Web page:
I'm still learning to know Nikon's flagship
Date: 17/07/2006 - Updated: 11/04/2008 23:05
Fill flash used with slow rear sync
[Nikon D200, Nikkor 18-70mm f3.5-4.5, SB-800 flash]
My experience with flashes has told me: buy big!
When it comes to extra light you need what you can get, and nothing but the largest flash in the Nikon series seemed to be able to do it.
So I acquired a Nikon SB-800, which is able to get the best from the new digital cameras. It does a swell job as far as I can see. I have already shot some great dusk pictures using the slow rear function, which is a really nice way of avoiding the worst thing about flashes: lighting up a whole scene. Flash images generally stink because people use them as their sole source of light. That's not good! Read why here
So the SB-800 has done well so far, but I haven't nearly pressed it as hard as I could. I want to test the "wireless" mode, where it acts as an intelligent slave to the built-in flash, not really wireless like the Minolta HS5600
, which does not need the built-in flash to be popped.
You won't need a separate controller because the Nikon system controls through ultra-short preflashes. I'm gonna miss the "real" wireless feature. I also find the controls of the SB-800 a bit on the primitive side as is the display on the backside. Now, this is not a cheap piece of toy. This flash costs more than some people want to pay for a whole camera, so I think a bit more could be expected.
Menu menace <
Fly fishing with slow rear flash sync. The camera is held low, the diffused flash is held high.
[D200, Sigma 10-20mm, SB800]
While the results with the SB-800 are generally very good and the flash does what it's supposed to — and very well — the design of the user-interface and controls simply stinks!
The engineers who designed the two should look at the user-interface on Nokia Phones and peek at the design of Jonathan Ive
While the design of the flash itself is fairly elegant and sleek, the controls and the graphics on the display are kludgy and downright ugly. The buttons have been cast in some translucent plastic, which seems a good idea since the light from the flash can shine through them, enabling the user to see them in the dark. But the clear material and the clumsy and hard-to-understand symbols just doesn't cut it. And while the central control is overly large and rough, the small buttons — Mode and on/off — are small, recessed and hard to get to.
The graphics on the display are equally badly designed and are generally primitive and not exactly pretty. I know there are limitations on a B/W LCD-display, but things can actually be designed well within the limits, and the option of a higher resolution display has also been there. Comparing to modern color displays on the back of the cameras makes this look like stoneage technology.
Combine that display and the clumsy buttons with a terrible user-interface and you have a looser. Changing modes on this flash — like from standard TTL to slave — requires many pushes on various buttons. The sequence is not easy to remember, and the symbols do not help that much. Try to turn on or off the sound — yes, it has audio feedback. Not an easy task without the manual. Actually it's not even easy with the manual at hand.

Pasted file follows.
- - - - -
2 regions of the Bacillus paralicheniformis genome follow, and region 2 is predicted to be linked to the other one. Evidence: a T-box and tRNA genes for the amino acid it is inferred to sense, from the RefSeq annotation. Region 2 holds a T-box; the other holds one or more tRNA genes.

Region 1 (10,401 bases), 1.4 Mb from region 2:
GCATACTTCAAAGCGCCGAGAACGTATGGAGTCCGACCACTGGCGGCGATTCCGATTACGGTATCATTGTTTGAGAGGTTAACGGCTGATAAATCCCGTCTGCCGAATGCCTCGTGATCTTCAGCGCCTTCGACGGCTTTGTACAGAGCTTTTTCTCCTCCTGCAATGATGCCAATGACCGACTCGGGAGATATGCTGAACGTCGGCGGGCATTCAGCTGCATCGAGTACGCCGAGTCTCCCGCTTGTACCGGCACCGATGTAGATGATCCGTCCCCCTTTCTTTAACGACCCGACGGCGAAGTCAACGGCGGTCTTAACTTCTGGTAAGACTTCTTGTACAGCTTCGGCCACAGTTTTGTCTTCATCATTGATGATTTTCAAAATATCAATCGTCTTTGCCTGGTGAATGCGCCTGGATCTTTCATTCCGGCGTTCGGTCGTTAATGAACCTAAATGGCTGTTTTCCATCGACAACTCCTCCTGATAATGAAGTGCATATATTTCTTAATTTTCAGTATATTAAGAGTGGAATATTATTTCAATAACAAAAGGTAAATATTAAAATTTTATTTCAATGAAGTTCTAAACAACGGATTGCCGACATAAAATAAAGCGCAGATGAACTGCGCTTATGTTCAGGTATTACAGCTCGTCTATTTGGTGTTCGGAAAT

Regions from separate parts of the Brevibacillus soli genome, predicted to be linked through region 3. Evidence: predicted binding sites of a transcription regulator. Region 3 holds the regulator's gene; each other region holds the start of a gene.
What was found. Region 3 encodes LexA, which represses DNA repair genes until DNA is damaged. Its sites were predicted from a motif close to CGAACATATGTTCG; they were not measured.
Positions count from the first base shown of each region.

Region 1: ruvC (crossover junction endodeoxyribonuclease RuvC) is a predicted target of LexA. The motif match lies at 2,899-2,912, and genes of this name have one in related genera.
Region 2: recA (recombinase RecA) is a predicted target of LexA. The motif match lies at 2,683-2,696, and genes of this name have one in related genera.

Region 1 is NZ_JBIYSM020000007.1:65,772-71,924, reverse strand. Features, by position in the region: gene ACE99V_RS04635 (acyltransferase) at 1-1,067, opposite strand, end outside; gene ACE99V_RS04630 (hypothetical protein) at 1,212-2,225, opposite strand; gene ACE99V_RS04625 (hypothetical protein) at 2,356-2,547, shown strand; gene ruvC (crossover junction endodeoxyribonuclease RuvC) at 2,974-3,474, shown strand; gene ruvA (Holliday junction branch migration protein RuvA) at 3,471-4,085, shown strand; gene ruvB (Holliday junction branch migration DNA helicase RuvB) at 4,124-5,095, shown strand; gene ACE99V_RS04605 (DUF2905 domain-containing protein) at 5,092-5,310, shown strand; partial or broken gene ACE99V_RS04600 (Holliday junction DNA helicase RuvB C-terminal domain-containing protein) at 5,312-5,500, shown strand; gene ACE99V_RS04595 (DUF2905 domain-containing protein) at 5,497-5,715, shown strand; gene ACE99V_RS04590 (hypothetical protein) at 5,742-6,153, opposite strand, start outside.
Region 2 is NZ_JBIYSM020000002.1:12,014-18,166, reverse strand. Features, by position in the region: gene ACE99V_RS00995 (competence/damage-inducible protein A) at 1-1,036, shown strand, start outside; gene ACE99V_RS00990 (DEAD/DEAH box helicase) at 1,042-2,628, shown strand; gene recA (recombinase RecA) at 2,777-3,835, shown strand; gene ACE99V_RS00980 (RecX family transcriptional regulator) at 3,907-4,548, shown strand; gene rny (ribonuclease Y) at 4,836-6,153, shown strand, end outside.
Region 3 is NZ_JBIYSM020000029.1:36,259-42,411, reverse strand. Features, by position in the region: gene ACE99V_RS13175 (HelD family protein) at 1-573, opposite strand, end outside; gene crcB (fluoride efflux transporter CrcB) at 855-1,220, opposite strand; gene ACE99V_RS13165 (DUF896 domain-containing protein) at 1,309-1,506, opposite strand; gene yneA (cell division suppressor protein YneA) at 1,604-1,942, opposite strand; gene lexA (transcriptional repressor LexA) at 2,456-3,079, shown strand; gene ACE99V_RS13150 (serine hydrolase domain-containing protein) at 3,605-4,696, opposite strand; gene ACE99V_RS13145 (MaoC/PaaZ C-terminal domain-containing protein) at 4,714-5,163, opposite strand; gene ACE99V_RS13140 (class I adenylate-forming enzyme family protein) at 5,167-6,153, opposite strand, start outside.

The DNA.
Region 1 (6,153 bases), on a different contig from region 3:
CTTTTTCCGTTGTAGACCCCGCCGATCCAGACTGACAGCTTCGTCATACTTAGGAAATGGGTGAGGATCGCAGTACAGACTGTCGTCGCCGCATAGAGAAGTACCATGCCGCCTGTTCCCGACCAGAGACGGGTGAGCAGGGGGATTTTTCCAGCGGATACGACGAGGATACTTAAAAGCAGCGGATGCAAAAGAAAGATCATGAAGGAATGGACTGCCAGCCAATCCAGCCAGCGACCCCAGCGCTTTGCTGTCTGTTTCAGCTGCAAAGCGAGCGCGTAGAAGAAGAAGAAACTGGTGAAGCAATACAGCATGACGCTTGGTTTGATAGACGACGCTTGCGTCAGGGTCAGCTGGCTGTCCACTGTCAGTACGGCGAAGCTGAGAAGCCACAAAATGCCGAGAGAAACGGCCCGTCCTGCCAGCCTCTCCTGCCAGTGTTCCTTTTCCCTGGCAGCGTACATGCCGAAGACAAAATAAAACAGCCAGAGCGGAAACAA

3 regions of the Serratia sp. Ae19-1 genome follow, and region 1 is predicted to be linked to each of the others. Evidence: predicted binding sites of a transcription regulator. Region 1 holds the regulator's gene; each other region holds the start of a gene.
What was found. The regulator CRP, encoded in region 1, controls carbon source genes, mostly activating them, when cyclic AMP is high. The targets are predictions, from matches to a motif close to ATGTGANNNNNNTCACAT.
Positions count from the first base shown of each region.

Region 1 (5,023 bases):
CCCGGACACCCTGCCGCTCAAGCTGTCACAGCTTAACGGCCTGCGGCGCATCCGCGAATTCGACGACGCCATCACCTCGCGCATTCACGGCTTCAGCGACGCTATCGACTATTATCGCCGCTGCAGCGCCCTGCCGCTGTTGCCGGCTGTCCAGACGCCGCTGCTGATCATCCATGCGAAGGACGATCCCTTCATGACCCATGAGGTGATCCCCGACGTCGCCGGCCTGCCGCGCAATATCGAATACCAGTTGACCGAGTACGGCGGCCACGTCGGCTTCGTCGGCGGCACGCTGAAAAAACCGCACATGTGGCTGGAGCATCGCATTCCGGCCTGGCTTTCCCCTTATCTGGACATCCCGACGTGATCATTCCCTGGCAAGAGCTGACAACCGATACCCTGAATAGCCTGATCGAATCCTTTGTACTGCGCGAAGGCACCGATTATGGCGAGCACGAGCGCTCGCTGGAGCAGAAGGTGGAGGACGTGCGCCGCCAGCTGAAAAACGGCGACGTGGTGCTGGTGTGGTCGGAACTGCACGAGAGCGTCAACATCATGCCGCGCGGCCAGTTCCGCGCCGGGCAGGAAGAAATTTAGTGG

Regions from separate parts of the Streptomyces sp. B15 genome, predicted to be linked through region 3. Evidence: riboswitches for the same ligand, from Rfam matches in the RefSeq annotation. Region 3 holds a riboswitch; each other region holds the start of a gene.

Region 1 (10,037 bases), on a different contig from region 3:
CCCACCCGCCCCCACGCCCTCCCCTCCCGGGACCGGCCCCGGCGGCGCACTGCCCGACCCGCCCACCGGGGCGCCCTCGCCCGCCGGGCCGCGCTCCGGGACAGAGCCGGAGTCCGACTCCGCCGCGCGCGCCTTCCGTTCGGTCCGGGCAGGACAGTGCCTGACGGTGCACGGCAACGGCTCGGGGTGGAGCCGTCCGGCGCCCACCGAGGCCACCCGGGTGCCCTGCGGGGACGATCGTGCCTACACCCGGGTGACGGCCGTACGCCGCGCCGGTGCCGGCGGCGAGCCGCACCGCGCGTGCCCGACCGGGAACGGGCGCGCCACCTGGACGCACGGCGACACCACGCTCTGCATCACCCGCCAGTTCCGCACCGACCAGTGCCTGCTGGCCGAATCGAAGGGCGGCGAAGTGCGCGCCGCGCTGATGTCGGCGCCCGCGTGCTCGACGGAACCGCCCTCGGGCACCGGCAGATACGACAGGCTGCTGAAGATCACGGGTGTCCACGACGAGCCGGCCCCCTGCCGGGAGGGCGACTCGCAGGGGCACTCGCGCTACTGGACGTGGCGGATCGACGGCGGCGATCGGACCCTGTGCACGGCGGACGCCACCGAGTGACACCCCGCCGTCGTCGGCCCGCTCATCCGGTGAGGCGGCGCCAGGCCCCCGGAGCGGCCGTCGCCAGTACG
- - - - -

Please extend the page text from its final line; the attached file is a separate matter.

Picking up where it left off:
Considering the access to nice, modern displays and the easy-to-use menu systems of even very complex cameras, it's amazing how Nikon could bring themselves to equip this expensive, top-of-the-line flash with such primitive set of controls.
As I said: I'm glad it takes such great pictures. That's the only reason I (almost) forgive the interface.
Wireless and cable <
Fixing the fly rods before going out. Lit with two remotely triggered SB800's using Nikon's CLS-system.
[D200, Sigma 10-20mm, 2xSB800]
The SB-800 can work wireless
— or rather remotely triggered. The triggering is done with the help of the built-in flash (or a second SB-800 if you can afford it), and works through the emission of a series of very short bursts from the master or controller flash, which is attached to the camera. Thes bursts form a code, which the remote flash or flashes use to dose their light. This enables you to place one or several flashes quite far from the camera and still use TTL-measurement to control the amount of light they emit. If you can afford it, the D200 can actually control several SB-800's organized in groups and controlled in great detail.
My personal experiments with this has led to some disappointment. I see way too much of the light from the controller flash in the images. I use the pop-up flash as the master, and that will always emit a straight-on flat light. I tried turning the internal flash down by underexposing it, but I still see it fairly clearly in my images.
That has led to the acquisition of an SC-29 flash cable, the leatest and greatest of Nikon's cables for off camera flash use. There are some other models too — the old grey SC-17 cable and the newer SC-28 — but the one I bought is the current top-of-the-line. These cables are huge, thick, stiff and expensive, but really nice since they transfer all flash info to the camera and enable as complete and precise control as if the flash was on the camera. The SC-29 even has a built-in AF-illuminator that can be turned on to replace the one on the flash in case the flash is not pointed towards the subject.
I have used the cable quite a bit now, and I'm very pleased with the results. I have even built a small softbox for my SB-800 and the cable and box in combination gives some really nice exposures, particularly in close-ups.
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